"The NHS will last as long as there are folk left with the faith to fight for it"
Aneurin Bevan

Thursday, 18 November 2010

Is Lansley in a majority of one?

There are emerging three key figures in health policy: Andrew Lansley, the Secretary of State for Health; Stephen Dorrell, the chair of the Health Select Committee and Sir David Nicholson, the Chief Executive of the NHS. That is the top three men in the government, in the Commons and the civil service.

Dorrell is a former Tory Health Secretary, but he is no Lansley-stooge, indeed it looks like he is quite a powerful thorn in the side of Lansley. Dorrell gave a rather interesting interview with Health Service Journal (subscription, but there is a non-subscription comment article available that summaries what he said).

The Conservatives said that they would not cut the NHS and would deliver year-on-year "real terms" increases in funding. We all know this to be utter lies, and Lansley's enthusiasm for continuing the "efficiency savings" in the NHS that were announced by Andy Burnham earlier this year, shows that he relishes cutting the NHS. Tories do not change their spots. What Dorrell is saying is that the financial situation is the most important and Lansley's aren't:
And the message was this: delivering the £15bn-£20bn efficiency savings first identified by NHS chief executive Sir David Nicholson last year must be the priority. The reforms set out in Liberating the NHS, the government’s white paper, have a part to play in achieving this goal - especially in making them sustainable - but they are secondary.
Andy Cowper at Health Policy Insight quotes Dorrellin more detail:
“This reform of commissioning is important up to and only in so far as it reinforces the capacity to deliver the Nicholson challenge (the £15-20 billion un-spend by 2014). If you get that wrong, healthcare delivery is at risk"
Further, Dorrell is worried about accountability. This is something that I think Lansley is ignoring at his peril. A couple of weeks ago I spoke with my MP (a shire Tory) and he made it clear that his constituents regard the government as being responsible for the NHS and if the NHS fails then the government has failed. Dorrell says something similar:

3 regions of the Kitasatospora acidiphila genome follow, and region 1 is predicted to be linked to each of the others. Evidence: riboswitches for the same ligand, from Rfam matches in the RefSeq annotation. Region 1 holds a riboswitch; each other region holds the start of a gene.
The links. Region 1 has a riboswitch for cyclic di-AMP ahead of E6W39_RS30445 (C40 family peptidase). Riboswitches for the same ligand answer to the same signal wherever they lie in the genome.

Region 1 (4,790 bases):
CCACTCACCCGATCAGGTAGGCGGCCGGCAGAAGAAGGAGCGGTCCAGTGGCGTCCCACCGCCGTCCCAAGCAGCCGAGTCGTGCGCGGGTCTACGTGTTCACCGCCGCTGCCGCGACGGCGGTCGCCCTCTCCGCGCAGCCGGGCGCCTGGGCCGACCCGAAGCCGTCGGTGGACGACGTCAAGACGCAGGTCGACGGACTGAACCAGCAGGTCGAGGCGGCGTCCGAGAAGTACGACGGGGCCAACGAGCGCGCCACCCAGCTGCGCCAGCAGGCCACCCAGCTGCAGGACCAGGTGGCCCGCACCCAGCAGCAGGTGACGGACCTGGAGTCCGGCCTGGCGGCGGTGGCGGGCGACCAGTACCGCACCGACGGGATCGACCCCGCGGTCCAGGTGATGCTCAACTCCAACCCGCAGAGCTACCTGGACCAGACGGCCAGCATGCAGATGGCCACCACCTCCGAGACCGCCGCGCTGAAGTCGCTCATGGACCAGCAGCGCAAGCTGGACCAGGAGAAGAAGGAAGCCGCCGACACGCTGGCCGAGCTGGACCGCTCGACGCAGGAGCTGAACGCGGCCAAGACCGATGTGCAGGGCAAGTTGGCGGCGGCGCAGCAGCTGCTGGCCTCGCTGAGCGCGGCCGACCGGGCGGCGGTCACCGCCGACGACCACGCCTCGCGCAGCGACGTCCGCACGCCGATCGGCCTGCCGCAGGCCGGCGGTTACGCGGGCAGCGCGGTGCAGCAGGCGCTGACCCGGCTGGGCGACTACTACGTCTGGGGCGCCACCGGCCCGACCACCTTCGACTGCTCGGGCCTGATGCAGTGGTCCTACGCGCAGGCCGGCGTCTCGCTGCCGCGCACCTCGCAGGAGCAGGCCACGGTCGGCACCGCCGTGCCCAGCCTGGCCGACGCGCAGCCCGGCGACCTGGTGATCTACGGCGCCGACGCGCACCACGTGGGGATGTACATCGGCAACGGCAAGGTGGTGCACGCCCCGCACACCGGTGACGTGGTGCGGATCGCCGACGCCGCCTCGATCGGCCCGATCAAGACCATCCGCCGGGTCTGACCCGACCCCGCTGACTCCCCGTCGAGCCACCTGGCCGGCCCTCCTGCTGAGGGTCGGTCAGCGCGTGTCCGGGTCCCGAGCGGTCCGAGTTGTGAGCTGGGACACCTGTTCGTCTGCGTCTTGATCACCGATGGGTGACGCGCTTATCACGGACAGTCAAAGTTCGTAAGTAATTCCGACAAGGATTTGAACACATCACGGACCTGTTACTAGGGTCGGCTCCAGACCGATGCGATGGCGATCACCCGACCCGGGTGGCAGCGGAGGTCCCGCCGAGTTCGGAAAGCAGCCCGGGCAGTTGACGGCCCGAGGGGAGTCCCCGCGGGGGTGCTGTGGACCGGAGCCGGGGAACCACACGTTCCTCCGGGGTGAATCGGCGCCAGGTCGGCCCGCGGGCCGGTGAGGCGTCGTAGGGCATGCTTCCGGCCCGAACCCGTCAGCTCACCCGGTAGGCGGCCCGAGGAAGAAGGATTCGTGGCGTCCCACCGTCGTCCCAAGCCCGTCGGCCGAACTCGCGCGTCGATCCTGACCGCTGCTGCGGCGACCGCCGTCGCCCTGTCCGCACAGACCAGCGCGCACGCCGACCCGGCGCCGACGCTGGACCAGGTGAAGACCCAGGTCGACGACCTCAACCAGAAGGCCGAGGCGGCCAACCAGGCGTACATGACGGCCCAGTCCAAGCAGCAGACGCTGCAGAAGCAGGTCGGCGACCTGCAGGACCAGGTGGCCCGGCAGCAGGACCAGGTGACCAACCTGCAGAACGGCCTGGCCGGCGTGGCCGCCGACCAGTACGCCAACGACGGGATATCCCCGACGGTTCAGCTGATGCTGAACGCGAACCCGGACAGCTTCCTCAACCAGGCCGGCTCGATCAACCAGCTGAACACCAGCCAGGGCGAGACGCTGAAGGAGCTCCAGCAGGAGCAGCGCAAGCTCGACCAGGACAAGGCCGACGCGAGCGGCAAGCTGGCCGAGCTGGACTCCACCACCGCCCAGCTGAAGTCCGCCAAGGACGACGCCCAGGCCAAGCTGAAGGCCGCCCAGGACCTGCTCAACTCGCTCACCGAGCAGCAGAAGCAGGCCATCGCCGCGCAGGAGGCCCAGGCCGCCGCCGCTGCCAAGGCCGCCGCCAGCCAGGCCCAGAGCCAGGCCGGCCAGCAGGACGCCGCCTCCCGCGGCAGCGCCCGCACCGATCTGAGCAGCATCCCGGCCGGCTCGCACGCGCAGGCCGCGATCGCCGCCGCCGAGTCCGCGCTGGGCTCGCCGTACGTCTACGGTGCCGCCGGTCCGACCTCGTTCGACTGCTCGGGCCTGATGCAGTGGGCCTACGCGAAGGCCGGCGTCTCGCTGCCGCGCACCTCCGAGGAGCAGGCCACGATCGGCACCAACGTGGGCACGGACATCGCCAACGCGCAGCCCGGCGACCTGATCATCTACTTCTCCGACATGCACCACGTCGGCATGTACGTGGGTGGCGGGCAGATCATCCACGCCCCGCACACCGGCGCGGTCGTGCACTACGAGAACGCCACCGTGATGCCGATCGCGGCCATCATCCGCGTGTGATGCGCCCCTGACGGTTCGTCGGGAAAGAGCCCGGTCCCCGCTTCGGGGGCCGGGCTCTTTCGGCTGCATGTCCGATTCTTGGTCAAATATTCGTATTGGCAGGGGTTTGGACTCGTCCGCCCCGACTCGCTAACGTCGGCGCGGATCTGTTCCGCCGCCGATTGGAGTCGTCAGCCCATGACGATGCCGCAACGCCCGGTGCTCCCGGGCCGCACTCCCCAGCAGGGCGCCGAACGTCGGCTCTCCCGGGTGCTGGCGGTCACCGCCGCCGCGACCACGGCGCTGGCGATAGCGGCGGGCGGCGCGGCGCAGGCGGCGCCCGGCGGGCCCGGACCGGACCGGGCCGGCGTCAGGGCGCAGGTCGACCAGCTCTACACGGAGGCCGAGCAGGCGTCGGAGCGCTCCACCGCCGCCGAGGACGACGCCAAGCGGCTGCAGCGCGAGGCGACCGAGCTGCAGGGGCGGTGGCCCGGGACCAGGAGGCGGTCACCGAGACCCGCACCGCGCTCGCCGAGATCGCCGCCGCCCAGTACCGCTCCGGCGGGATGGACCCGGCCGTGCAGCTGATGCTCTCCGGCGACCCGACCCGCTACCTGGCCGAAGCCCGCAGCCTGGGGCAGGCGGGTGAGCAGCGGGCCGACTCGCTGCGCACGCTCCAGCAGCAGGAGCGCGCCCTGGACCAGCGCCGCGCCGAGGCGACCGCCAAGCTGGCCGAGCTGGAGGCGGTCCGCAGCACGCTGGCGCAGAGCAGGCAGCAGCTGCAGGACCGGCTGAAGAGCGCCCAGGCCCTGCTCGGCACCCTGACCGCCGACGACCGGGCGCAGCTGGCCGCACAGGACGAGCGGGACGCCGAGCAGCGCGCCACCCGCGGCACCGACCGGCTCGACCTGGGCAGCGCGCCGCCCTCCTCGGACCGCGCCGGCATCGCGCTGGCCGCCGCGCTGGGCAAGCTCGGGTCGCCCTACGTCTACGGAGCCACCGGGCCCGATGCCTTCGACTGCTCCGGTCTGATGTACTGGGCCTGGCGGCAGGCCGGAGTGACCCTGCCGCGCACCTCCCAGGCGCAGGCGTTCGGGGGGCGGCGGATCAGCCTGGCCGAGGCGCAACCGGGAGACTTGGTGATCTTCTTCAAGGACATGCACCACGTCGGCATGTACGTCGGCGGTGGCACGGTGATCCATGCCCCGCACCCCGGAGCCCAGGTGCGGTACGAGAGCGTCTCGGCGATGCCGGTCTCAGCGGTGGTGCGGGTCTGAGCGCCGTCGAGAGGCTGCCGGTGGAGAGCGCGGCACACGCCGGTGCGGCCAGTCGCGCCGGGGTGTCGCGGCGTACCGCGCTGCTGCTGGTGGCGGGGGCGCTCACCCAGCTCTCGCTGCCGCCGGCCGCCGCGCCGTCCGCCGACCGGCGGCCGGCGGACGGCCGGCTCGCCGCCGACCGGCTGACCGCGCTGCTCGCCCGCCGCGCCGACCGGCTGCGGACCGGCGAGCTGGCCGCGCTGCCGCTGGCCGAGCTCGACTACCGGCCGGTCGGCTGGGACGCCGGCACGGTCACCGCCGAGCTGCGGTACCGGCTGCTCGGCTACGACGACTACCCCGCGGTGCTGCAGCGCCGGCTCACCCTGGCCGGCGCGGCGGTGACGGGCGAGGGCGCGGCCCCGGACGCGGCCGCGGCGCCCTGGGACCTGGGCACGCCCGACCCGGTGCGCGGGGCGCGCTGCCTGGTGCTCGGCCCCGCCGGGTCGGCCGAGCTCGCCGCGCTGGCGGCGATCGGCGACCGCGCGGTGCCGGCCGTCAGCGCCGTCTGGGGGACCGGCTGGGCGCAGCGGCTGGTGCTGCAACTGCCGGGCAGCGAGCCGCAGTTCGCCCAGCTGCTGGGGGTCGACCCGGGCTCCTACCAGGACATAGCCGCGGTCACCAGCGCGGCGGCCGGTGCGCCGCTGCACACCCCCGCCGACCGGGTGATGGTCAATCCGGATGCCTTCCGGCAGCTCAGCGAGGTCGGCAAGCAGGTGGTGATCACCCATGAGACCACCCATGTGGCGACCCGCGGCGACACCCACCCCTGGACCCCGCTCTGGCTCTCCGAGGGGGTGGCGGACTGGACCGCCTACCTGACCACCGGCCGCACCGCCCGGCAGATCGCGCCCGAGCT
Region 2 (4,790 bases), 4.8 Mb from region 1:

"I’m in favour of liberalising the system, but I’m not in favour of imagining the secretary of state isn’t ultimately accountable for what’s delivered tomorrow morning in surgery in every part of the NHS, because he is ... Nobody should believe [he] makes all the decisions; but he is accountable for the structures under which those decisions are made. And if the structure delivers [negative] outcomes, you get into that world where you find yourself on the Today programme, quite rightly”
The Conservative manifesto and the NHS White Paper states that the aim is to absolve the Secretary of State of any responsibility for the NHS. It seems that Dorrell disagrees, and I think most of the public do too. Basically, if my neighbour is denied care it may well be the local GP consortia telling her that the money simply isn't there, but we all know that the money isn't there because Lansley did not ensure that it would be. At the next election, he will not be able to shirk that accusation.


Sir David recently wrote a letter to Lansley saying that he too thought that the efficiency savings were the most important and urging Lansley to slow down with his re-organisation.

It certainly seems that only Lansley believes that his re-organisation is the priority. HSJ report:
A government adviser attending the HSJ summit left the event concluding in sad surprise that many NHS leaders “really don’t like the [white paper] reforms”. No, they do not.
Meanwhile Andy Cowper also reports:

a consultant working in DH, who says "they have the strange confidence of the 300 at Thermopylae. No-one else thinks they are going to win". 
This is worrying since it implies that they know they are fighting everyone else, but they are insistent that they are right even though everyone else thinks they are wrong.

If there are problems with the NHS this winter then perhaps Lansley being in a majority of one may make him realise that 1) he is the Secretary of State, which means that he is responsible and 2) ambitious, expensive and disruptive re-organisations can only be done at a time when money is plentiful and so the sensible thing is to scale back the plans. The problem, as the HSJ article says, is that much of these policies (including the plan to take all NHS hospitals out of public ownership) is the brain-child of Oliver Letwin, and Lansley may find that he does not have the authority to scale back the plans.

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